The Link Between IBS and the Brain

Behavioral medicine can play a role in relieving symptoms

link between brain and gut
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Irritable bowel syndrome (IBS) can irritate more than your gut. Sometimes having persistent abdominal pain, gas, diarrhea, or constipation can make you feel annoyed, angry, depressed, or anxious. And in return, all of those negative emotions can worsen your IBS symptoms.

It seems like a vicious cycle. But there’s good news! The opposite is also true. Good emotional health can help ease your IBS symptoms which can set you, your brain, and your gut on course to feel even better.

How the Brain and Belly Communicate

Your brain and spinal cord are your body’s central nervous system. Nerves, neurons (nerve cells), and neurotransmitters (chemicals that help nerve signals flow from one neuron to another) run from your brain throughout your body. Those that run along your digestive tract—from your esophagus through your stomach and intestines to your anus—are called the enteric nervous system.

Your brain and belly talk to each other through this network of nerves. And they respond to the same neurotransmitters. That explains why emotional distress can cause digestive distress and vice versa.

For example, when you sense danger, your central nervous system triggers a “fight or flight” response—a gush of hormones and neurotransmitters. When such a response reaches your enteric nervous system, your gut slows down or stops digestion so your body can use that energy to combat the danger.

The result can be abdominal pain or other gastrointestinal (GI) problems.

Stressing out about other things, like public speaking or a personal confrontation for example, can also slow your digestive system and cause discomfort. And when you’re feeling excited or nervous, your stomach also reacts by empathizing with “butterflies.”

Sometimes stress can even contribute to diarrhea. Moreover, persistent stress is associated with inflammation and a less-than-optimally-functioning immune system. In other words, the relationship between your brain and digestive system is quite complex.

Behavioral Medicine Approaches

Because of this brain-gut connection, it stands to reason that IBS and other digestive disorders can be treated with GI and behavioral medicine approaches. Sometimes it takes both to minimize the discomfort and at least help you cope with persisting symptoms. Behavioral medicine treatments for IBS include:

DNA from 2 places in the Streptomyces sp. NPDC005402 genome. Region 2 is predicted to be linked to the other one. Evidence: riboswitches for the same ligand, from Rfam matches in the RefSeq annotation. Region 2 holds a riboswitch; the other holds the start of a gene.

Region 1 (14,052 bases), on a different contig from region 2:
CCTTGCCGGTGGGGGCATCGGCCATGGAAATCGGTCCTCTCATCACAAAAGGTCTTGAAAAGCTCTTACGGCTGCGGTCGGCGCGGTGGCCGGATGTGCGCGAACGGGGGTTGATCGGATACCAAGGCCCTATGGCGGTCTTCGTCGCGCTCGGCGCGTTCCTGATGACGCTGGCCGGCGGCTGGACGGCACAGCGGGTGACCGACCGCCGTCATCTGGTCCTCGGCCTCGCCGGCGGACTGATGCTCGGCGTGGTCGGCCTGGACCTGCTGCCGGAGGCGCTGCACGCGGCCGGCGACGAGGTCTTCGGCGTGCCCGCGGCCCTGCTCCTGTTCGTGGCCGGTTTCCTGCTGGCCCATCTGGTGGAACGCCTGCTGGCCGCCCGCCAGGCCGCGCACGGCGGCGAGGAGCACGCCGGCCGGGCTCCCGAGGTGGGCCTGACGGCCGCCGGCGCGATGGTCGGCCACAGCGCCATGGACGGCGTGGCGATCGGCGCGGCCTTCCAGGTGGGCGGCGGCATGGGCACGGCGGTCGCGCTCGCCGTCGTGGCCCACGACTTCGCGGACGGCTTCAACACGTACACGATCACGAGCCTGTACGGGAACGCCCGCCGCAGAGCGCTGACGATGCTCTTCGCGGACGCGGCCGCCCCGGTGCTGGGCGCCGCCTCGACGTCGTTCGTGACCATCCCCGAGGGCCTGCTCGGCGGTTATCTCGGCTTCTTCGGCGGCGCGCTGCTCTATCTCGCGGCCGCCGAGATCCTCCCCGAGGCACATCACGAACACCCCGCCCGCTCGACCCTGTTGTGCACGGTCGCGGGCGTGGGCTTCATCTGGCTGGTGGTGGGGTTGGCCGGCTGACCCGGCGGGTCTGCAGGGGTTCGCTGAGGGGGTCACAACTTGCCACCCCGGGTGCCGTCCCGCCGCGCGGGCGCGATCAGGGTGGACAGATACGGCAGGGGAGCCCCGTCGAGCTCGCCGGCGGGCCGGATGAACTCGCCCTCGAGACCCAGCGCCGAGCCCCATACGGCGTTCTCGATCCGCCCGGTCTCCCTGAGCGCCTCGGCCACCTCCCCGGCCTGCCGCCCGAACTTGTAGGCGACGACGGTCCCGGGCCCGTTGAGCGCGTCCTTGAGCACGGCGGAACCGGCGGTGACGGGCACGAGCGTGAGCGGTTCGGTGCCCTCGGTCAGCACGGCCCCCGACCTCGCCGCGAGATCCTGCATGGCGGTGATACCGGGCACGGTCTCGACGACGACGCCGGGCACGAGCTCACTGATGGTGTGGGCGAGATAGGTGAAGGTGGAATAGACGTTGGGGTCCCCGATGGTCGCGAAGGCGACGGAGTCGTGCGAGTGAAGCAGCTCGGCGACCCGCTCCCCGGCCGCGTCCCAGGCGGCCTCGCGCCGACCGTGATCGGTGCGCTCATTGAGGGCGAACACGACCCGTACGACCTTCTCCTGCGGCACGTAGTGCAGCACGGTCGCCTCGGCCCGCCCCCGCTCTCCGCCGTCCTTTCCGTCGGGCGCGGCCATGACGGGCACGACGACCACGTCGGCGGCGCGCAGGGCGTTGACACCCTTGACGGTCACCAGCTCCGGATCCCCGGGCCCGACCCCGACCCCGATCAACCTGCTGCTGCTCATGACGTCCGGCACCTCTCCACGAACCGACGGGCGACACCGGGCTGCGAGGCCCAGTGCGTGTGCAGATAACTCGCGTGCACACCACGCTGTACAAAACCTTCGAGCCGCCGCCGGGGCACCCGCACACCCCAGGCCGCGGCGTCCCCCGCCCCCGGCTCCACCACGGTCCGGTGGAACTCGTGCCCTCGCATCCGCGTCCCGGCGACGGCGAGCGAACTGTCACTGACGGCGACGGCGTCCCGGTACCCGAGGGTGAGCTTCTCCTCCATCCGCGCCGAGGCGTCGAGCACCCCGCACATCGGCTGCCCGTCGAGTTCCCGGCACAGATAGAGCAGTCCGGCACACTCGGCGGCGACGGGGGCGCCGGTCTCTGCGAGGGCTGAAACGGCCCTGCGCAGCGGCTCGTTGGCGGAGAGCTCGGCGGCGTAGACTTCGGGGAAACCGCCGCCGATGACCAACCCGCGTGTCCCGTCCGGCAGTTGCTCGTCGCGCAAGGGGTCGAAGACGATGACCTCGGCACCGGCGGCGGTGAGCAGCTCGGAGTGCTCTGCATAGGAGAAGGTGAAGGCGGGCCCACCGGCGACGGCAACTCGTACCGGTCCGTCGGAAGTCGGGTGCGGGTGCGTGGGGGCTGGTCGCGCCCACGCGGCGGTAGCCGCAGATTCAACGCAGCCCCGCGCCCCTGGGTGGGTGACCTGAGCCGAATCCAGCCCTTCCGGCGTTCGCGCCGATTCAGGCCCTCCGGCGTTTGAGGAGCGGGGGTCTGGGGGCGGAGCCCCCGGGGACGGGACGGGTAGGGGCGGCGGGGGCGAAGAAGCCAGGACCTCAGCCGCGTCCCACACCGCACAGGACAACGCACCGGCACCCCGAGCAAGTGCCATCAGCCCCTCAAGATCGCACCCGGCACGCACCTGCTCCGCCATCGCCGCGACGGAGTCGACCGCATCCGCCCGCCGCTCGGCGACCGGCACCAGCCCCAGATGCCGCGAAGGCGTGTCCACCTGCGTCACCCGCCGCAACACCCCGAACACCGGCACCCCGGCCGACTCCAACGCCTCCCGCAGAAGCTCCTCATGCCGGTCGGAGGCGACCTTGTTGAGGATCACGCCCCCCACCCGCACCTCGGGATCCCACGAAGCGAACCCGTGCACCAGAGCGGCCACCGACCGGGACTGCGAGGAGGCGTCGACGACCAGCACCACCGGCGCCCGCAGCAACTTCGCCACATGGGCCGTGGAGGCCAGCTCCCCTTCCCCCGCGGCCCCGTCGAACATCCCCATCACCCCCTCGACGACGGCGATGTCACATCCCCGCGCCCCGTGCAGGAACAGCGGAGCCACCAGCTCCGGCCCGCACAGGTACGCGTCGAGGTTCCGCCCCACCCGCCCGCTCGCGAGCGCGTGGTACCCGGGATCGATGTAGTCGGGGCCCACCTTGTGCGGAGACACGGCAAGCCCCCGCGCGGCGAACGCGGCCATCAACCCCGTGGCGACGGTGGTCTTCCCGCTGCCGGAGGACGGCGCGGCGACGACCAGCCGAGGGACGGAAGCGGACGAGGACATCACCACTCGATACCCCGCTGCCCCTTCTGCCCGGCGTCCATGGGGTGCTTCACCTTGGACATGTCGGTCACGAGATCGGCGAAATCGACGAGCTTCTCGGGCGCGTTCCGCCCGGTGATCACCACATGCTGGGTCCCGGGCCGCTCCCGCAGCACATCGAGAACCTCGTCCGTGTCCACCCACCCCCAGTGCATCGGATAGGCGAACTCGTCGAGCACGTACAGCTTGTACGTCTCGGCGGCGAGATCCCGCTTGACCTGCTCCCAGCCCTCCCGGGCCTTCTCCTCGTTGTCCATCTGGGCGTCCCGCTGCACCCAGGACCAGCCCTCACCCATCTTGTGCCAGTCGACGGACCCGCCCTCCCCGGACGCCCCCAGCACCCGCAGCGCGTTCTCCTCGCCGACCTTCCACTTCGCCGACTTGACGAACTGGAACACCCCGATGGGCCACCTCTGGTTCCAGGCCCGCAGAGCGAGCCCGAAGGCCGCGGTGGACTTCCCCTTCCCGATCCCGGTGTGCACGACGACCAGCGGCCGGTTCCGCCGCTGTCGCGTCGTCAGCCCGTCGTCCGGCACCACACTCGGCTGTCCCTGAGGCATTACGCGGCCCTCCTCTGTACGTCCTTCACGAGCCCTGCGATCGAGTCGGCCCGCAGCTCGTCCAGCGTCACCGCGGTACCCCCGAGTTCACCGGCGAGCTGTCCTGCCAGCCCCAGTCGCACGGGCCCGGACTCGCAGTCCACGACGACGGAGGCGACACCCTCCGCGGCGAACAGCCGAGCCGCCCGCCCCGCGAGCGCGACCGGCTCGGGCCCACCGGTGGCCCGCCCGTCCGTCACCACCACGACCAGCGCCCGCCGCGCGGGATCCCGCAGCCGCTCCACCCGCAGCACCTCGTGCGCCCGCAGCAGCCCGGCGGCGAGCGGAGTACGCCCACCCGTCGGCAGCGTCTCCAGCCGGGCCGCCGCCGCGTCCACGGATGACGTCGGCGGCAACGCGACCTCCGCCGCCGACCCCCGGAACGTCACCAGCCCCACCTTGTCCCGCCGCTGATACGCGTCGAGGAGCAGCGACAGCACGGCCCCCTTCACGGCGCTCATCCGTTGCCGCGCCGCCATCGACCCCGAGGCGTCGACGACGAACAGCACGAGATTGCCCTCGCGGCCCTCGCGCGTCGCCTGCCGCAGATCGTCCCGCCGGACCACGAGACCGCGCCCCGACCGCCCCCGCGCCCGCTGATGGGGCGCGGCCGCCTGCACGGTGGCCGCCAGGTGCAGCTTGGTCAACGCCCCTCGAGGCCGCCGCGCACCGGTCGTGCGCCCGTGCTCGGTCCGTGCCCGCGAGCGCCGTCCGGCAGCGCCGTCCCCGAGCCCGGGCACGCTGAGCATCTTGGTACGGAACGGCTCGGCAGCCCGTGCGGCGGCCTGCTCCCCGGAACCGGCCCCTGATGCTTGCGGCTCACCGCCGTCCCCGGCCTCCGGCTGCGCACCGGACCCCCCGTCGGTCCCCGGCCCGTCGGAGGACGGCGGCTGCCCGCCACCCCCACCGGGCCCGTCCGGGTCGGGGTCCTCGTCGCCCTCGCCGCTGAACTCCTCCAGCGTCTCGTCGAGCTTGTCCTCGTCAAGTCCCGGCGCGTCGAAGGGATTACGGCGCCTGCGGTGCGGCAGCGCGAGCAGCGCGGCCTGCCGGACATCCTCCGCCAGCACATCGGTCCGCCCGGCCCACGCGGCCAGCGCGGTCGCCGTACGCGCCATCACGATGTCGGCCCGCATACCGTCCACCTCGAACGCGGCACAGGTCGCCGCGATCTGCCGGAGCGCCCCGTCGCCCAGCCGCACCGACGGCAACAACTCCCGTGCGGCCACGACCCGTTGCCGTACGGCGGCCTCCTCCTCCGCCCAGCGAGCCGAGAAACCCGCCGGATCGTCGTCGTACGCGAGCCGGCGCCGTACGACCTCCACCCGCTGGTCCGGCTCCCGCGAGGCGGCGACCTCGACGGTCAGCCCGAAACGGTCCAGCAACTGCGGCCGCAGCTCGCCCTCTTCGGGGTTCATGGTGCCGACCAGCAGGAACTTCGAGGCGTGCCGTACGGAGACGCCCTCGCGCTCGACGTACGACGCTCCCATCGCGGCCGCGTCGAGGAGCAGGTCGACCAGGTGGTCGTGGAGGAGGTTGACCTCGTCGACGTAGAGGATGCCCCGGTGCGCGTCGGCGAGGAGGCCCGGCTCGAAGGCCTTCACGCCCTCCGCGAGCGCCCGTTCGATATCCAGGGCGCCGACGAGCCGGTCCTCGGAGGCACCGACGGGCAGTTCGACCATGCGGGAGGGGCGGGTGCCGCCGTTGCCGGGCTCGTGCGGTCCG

• Relaxation therapy. Progressive muscle relaxation and guided imagery can help reduce your body’s reaction to stress. This training can help calm your body and mind and help you sleep better, which also promotes healing. Deep relaxation causes your brain to release endorphins, your body’s natural painkiller.
  • Cognitive behavioral therapy. Changing how you think and behave can improve your body’s response to stress, including the stress of IBS. You learn coping skills, such as focusing on positive emotions, physical activity, and finding joy. Basically, change your thoughts, change your brain, change your gut!
  • Biofeedback. This technique allows you to get feedback about a physiological function, such as your temperature or heart rate, and then helps you control it. With biofeedback, you can slow your heart rate or warm your hands when you’re stressed. Another example involves patients with constipation or stool leakage who use a device to measure the strength of their pelvic floor muscles. By watching the device’s measurements on a computer screen, patients learn how to relax or contract muscles to overcome their GI issues. Usually, this particular type of biofeedback is done with a physical therapist, not a psychologist.

    Seeking Help From a Behavioral Medicine Specialist

    Patients often report improved mood and better quality of life after they’ve had behavioral medicine treatments. And many ultimately have fewer medical visits for their IBS. You may benefit from a behavioral medicine approach if:

    • Medication or other GI treatments aren’t controlling your IBS.
    • You notice that stress makes your symptoms worse.
    • You prefer not to use medication for your symptoms.

    Behavioral medicine therapy is not for you if you have other major psychiatric issues not related to your GI condition, such as an active eating disorder, schizophrenia, or suicidal thoughts. Behavioral medicine treatments provided by a health psychologist often can be billed to medical insurance—ask your insurance provider.

    Sources:

    Kinsinger SW, Ballou S, Keefer L. Snapshot of an integrated psychosocial gastroenterology service. World Journal of Gastroenterology. 2015; 21(6): 1893-1899.

    Stress and the sensitive gut. Harvard Mental Health Letter. March 28, 2017.

    Palsson OS, Whitehead WE. Psychological treatments in functional gastrointestinal disorders. Clinical Gastroenterology and Hepatology. 2012; 11(3): 208-216.

    Smith GD. Effect of nurse-led gut-directed hypnotherapy upon health-related quality of life in patients with irritable bowel syndrome. Journal of Clinical Nursing. 2006; April 6: 671-677.

    Van der veek PPJ, Van rood YR, Masclee AAM. Clinical trial: short- and long-term benefit of relaxation training for irritable bowel syndrome. Alimentary Pharmacology and Therapeutics. 2007; July 12:943-952.

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